Conflict Alerts # 467, 23 December 2021
In the news
On 20 December, the United Nations Under-Secretary for Humanitarian Affairs Martin Griffiths held a special session with the Organization of Islamic Cooperation Foreign Ministers regarding the economic situation in Afghanistan. As a result, to deal with the crisis, the OIC set up a humanitarian trust fund, food security program, and a special envoy appointed to Afghanistan.
On 21 December, around 200 protestors marched to Kabul, demanding the US to release the frozen foreign assets. The Taliban allowed the protest as the future of the country seemed dire. United States Secretary of State Antony Blinken stated that Washington was "looking intensely at ways to put more liquidity into the Afghan economy…." to help the people of Afghanistan cope with the crisis.
On 22 December, the UN Security Council passed a resolution to permit the removal of a few sanctions to facilitate humanitarian aid to the country. The resolution was sponsored by the US and will be effective for a year. The decision came after the UNICEF warned about the "alarming disruptions in health and nutrition services" in the country and "a disastrous food crisis," with the pandemic, loss of foreign aid and frozen currency reserves.
Issues at large
First, the dire situation in Afghanistan. According to the World Food Program reports, "drought, economic collapse and hunger push Afghanistan to brink of famine". The problem was worrisome as United Nations Development Programme said: "it took five years of war in Syria for its economy to contract as much as Afghanistan's has since August." Health care facilities in Afghanistan had run out of essential medicines and paychecks due to the sanctions in place. Around USD 600 million funds for health care aid were frozen after the Taliban seized power. Foreign aid, which used to keep the public expenditure afloat, as it contributed to 75 per cent of the country's expenses, had now stopped.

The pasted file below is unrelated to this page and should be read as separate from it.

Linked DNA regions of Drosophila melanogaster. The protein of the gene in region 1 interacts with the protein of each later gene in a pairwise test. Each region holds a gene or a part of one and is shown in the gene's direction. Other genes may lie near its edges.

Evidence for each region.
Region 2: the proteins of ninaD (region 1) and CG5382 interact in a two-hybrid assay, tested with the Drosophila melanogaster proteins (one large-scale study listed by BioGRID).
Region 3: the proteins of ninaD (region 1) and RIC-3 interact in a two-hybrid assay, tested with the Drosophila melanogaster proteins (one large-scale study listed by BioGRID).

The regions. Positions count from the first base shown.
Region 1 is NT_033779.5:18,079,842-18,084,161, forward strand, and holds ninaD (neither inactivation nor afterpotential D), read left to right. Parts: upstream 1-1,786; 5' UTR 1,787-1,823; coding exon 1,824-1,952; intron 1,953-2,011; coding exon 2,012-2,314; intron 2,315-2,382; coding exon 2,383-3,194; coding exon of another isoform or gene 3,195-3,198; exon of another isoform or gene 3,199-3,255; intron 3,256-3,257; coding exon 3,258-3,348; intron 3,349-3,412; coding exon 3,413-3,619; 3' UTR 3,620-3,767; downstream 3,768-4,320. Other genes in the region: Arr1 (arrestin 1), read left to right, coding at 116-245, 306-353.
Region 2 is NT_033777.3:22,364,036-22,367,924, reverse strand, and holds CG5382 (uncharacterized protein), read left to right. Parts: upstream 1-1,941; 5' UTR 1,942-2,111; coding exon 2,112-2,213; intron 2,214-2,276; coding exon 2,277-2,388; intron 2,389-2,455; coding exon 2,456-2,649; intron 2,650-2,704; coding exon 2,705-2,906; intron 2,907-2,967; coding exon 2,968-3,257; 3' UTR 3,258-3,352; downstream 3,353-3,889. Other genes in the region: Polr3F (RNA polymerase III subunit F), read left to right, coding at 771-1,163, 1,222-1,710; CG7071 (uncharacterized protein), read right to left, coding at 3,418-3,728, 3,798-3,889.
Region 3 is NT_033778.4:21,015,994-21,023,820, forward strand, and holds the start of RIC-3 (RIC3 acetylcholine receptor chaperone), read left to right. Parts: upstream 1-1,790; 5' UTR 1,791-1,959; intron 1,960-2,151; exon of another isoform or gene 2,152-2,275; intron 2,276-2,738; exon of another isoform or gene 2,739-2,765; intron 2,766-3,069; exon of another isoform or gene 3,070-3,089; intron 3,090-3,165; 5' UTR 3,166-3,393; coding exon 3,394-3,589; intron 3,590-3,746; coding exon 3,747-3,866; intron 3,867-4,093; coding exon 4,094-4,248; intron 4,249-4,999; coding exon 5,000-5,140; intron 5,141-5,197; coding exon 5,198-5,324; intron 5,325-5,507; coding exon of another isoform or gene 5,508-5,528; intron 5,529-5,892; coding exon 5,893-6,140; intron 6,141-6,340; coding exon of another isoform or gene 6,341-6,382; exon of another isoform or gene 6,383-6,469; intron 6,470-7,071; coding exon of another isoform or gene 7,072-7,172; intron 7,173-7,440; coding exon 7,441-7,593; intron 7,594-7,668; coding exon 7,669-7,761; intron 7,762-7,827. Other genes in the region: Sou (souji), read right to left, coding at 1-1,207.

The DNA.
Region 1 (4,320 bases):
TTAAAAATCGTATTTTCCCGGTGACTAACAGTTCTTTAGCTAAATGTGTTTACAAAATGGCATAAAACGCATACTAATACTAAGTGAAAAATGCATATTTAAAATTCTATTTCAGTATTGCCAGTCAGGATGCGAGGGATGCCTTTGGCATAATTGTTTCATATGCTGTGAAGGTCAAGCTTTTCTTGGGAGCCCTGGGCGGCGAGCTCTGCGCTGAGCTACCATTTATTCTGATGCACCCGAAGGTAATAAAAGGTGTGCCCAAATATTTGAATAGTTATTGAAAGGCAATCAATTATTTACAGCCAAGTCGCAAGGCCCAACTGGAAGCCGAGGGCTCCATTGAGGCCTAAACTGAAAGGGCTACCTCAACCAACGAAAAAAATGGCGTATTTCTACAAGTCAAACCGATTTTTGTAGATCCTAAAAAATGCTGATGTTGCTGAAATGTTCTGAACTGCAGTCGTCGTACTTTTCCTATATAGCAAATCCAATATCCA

Second, the US draft resolution. The US halted most of its aid after the Taliban took over and froze USD 9.5 billion foreign reserves. But, due to the fragile economy, harsh winters and a possible refugee crisis, the US recalled its previous resolutions towards Afghanistan. Instead, the US acted under the Chapter VII of the Charter of the United Nations to send humanitarian assistance to support the country's basic needs, which were not in violation of paragraph one of the charter.
Third, the role of international organizations. Organizations like Red Cross and Red Crescent Societies were deeply concerned about the harsh winters coming. Even the UN had urged donors to help the organizations to reach their commitments so that societies would be able to pay for their humanitarian programs. However, a few organizations have demanded the new government to meet certain conditions, like guaranteeing women's rights to receive aid. Around 18 million Afghans urgently need humanitarian assistance.
Fourth, international responses. China blocked a broader version of the draft that the US had prepared to deal with the development assistance but allowed the current humanitarian assistance resolution to pass. As a result, the world bank has assured to transfer USD 280 million to UNICEF and the World food program to facilitate humanitarian aid. At the same time, the OIC countries had already decided to set up a humanitarian trust fund and food security program for Afghanistan through a Saudi-based Islamic development bank.
First, even though the UN has lifted sanctions, it will take at least a few months for aid to make it to the people. Second, Biden's administration understood the critical the situation and sponsored the draft to tackle the situation. Third, international organizations have mixed responses as a few are still sceptical of the funds directly reaching the people. Fourth, while China had blocked the broader version of the draft, the new draft is a start to better the country's situation.